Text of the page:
Head to Head: How can state make its health exchange work?

11/15/2012 12:00 AM

02/26/2013 8:14 PM

THE ISSUE: President Barack Obama's re-election clears the way for California to implement health insurance exchanges under the Affordable Care Act. Although California was the first state to pass legislation implementing the regulated insurance markets, challenges remain. Gov. Jerry Brown this summer said he intends to call a special legislative session on health care reform in December.

How can state make its health exchange work?

BEN BOYCHUK: Slow down! Look out!

Uh, oh.

With the court challenge to Obamacare and the presidential election out of the way, the Voice of Orange County reports, "California lawmakers say the uncertainty is over and nothing can stop them from bringing health coverage to millions of uninsured Californians under President Obama's signature health care law."

Nothing, eh? That brings to mind the 1974 cult car-chase classic, "Dirty Mary, Crazy Larry." In the film's final moments, our titular anti-heroes have managed to outwit the hapless cops.

"Ain't nothin' gonna stop us!" Larry laughs – seconds before he plows their stolen '69 Dodge Charger into a speeding freight train.

If California is the Charger, the freight train is the cost of implementation and management – at least $327 million in startup costs so far. And that's not counting annual operating costs.

The exchanges are supposed to provide the "market" mechanism that introduces "competition," keeps costs in check and funnels nearly 3 million mostly low-income Californians into an insurance plan by 2019.

It's hard to discuss "competition" when the market in question relies on heavy federal subsidies, derived from $500 billion in new taxes. The only way the economics of the exchanges can work is if enough people participate.

Trouble is, even with the subsidies,the state Department of Insurance estimates that premiums for similar coverage could increase as much as 25 percent in West Los Angeles and 22 percent in Sacramento.

Fearful that price spikes will depress participation, the state insurance commissioner's office wants to cap premium increases at 8 percent. Price controls, more often than not, lead to rationing.

California hasn't yet developed the computer system – supposed to be online by next October – that is the exchange's linchpin. Have you ever heard of a state computer system delivered on time or at cost? Neither have I.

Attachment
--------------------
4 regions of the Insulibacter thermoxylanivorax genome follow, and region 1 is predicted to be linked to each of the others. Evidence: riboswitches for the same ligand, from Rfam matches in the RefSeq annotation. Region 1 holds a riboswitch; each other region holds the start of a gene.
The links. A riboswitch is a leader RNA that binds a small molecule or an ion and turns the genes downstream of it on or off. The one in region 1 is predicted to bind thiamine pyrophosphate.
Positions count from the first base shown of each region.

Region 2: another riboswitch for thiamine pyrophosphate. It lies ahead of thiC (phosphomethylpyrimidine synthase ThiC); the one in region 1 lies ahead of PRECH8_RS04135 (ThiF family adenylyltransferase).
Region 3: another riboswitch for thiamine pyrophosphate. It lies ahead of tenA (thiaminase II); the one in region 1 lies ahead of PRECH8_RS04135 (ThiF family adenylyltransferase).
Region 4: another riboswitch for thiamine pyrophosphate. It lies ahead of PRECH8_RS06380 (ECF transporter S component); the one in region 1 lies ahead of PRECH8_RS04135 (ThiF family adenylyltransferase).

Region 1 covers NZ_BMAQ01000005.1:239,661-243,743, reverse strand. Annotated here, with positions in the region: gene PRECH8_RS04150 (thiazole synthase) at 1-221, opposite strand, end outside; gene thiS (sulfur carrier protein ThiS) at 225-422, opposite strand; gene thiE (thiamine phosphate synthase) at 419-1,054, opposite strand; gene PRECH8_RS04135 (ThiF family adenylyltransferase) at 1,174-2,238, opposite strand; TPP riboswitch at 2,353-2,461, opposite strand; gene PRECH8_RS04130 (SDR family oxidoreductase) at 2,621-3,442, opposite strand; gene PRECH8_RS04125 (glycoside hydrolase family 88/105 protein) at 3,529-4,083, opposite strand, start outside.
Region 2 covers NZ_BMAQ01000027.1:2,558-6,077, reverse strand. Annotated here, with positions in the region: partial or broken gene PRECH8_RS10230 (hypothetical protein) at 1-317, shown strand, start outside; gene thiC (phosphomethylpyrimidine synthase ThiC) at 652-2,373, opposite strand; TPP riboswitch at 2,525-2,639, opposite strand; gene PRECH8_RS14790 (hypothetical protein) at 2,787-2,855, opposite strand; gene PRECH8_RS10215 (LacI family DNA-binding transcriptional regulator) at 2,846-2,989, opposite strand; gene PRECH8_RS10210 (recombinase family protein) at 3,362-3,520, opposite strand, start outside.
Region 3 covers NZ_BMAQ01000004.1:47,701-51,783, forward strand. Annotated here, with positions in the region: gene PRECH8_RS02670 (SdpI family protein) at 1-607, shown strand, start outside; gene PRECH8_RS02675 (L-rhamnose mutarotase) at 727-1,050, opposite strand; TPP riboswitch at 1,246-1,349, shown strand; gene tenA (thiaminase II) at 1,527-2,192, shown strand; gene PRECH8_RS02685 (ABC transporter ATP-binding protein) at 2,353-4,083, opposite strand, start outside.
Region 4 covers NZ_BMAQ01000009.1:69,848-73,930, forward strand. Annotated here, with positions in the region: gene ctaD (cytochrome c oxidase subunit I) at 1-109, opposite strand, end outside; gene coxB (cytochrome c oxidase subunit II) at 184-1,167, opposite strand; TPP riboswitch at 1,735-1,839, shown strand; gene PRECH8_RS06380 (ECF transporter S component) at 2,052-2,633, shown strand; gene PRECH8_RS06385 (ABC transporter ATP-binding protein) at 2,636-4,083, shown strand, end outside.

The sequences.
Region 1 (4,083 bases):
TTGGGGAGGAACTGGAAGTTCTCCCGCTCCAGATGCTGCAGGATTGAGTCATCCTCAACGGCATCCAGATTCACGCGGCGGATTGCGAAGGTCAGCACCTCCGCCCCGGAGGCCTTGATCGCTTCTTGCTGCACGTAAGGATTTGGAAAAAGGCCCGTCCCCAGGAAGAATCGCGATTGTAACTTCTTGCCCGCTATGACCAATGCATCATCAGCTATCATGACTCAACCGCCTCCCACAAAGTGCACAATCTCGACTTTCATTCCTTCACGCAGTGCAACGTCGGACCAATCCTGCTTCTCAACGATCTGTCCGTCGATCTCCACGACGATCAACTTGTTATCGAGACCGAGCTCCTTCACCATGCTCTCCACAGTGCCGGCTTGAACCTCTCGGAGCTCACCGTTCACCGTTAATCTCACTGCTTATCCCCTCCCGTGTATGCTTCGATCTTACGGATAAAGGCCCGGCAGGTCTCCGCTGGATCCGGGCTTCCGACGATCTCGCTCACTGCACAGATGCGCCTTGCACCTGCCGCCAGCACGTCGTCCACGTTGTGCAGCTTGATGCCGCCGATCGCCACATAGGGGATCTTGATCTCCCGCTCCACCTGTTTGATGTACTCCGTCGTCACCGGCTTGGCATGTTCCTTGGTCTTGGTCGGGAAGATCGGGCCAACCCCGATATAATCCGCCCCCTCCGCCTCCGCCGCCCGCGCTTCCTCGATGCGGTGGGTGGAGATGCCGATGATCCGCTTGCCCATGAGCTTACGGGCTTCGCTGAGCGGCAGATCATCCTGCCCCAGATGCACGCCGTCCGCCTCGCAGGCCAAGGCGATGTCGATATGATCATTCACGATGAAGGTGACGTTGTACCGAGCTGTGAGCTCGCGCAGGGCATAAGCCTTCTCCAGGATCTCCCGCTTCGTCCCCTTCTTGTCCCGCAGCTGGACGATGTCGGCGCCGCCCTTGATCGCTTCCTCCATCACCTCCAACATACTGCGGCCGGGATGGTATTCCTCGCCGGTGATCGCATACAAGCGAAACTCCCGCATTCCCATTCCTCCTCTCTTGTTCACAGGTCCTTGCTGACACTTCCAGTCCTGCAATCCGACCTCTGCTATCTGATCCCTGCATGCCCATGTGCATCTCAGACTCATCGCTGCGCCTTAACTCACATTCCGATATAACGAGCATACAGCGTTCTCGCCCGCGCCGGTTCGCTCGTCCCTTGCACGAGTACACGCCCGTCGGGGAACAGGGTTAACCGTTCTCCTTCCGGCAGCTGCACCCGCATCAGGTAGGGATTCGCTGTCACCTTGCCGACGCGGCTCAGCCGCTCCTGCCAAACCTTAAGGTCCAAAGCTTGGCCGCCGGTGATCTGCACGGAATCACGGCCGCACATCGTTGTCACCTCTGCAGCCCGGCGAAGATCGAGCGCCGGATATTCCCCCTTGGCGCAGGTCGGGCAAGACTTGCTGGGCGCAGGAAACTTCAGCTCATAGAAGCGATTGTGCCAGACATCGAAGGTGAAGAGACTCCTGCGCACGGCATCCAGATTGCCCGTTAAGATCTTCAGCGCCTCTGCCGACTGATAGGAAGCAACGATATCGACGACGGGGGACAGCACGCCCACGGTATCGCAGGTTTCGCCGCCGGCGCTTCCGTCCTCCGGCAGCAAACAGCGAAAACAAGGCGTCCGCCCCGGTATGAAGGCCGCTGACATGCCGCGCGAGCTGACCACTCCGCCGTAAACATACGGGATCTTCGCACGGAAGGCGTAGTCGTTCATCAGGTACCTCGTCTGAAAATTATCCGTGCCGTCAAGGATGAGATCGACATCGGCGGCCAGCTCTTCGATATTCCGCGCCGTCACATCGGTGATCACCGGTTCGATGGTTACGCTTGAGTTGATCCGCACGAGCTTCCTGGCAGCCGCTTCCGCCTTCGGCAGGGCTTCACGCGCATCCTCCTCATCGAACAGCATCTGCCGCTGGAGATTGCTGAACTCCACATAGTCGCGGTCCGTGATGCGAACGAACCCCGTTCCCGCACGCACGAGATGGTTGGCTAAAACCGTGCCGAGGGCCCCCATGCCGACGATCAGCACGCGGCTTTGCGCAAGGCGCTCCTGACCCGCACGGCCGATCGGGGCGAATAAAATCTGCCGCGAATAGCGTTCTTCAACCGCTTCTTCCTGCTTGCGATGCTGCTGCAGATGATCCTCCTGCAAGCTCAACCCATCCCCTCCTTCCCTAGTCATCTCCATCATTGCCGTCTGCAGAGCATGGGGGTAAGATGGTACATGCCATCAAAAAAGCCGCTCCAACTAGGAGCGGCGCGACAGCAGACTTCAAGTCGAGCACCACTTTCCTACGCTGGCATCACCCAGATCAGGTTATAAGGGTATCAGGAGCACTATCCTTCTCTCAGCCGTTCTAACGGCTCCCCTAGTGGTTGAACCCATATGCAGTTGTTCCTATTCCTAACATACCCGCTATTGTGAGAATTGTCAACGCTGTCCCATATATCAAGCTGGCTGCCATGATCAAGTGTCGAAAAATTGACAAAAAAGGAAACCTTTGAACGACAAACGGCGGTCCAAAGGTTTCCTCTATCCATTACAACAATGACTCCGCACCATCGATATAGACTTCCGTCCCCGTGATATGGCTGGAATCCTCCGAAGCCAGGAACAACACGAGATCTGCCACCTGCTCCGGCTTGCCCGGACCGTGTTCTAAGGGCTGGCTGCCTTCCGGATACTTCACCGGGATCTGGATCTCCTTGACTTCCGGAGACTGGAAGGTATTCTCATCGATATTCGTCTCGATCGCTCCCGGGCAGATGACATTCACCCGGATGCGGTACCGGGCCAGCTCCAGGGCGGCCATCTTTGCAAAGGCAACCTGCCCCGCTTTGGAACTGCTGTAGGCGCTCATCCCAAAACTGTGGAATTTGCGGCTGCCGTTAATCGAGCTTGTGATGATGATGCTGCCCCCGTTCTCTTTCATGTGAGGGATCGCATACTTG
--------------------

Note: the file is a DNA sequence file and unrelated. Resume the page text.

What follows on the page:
Given those challenges, California might have been better off ceding responsibility to the feds. More than 30 states have taken few or no steps toward establishing an exchange. Why not? "A state exchange," says Ben Domenech of the Heartland Institute, "is likely to be extremely costly" both fiscally and politically.

Gov. Jerry Brown and legislators seem intent on charging ahead. Maybe the best California can do at this point is take the hit, so that other states might avoid the flaming debris.

PIA LOPEZ: Improve on Massachusetts model

California is way ahead of most states in setting up a marketplace where people under 65 will be able to buy health insurance starting in January 2014, if their employer doesn't provide coverage.

Ben, California and other states don't have to start from scratch. They can learn from the highly successful Massachusetts experience. Then-Gov. Mitt Romney signed an individual mandate and health exchange into law in 2006 and today less than 2 percent of Massachusetts residents are uninsured – the lowest rate in the country.

Of course, California's exchange will be 10 times larger – aiming to enroll 1.4 million Californians by January 2015 and 2.3 million by January 2017. By comparison, Massachusetts has 227,400 people in its exchange.

The good news is insurance plans are clamoring to be part of the California exchange. More than 30 want to participate, giving Californians a lot of choices. As in Massachusetts, Californians will be able to choose from carefully vetted plans – putting consumers in control of insurance decisions.

Ben doesn't like subsidies, but he seems to have forgotten the costs we all pay when people are uninsured.

Ben also worries about premium rates. But what can be worse than increases of 153 percent since 2003? Since premium rates will be the same inside and outside the exchange, the key to success is getting a full range of people covered – to keep costs down for everybody.

Ben is right that a single national exchange has advantages, creating a larger pool to spread costs. Republicans in Congress rejected that in 2010. I find it incredible that Ben wants to go that route now. Better to see how state exchanges work first, to lay the groundwork for Ben's national exchange.

California is on the right track.

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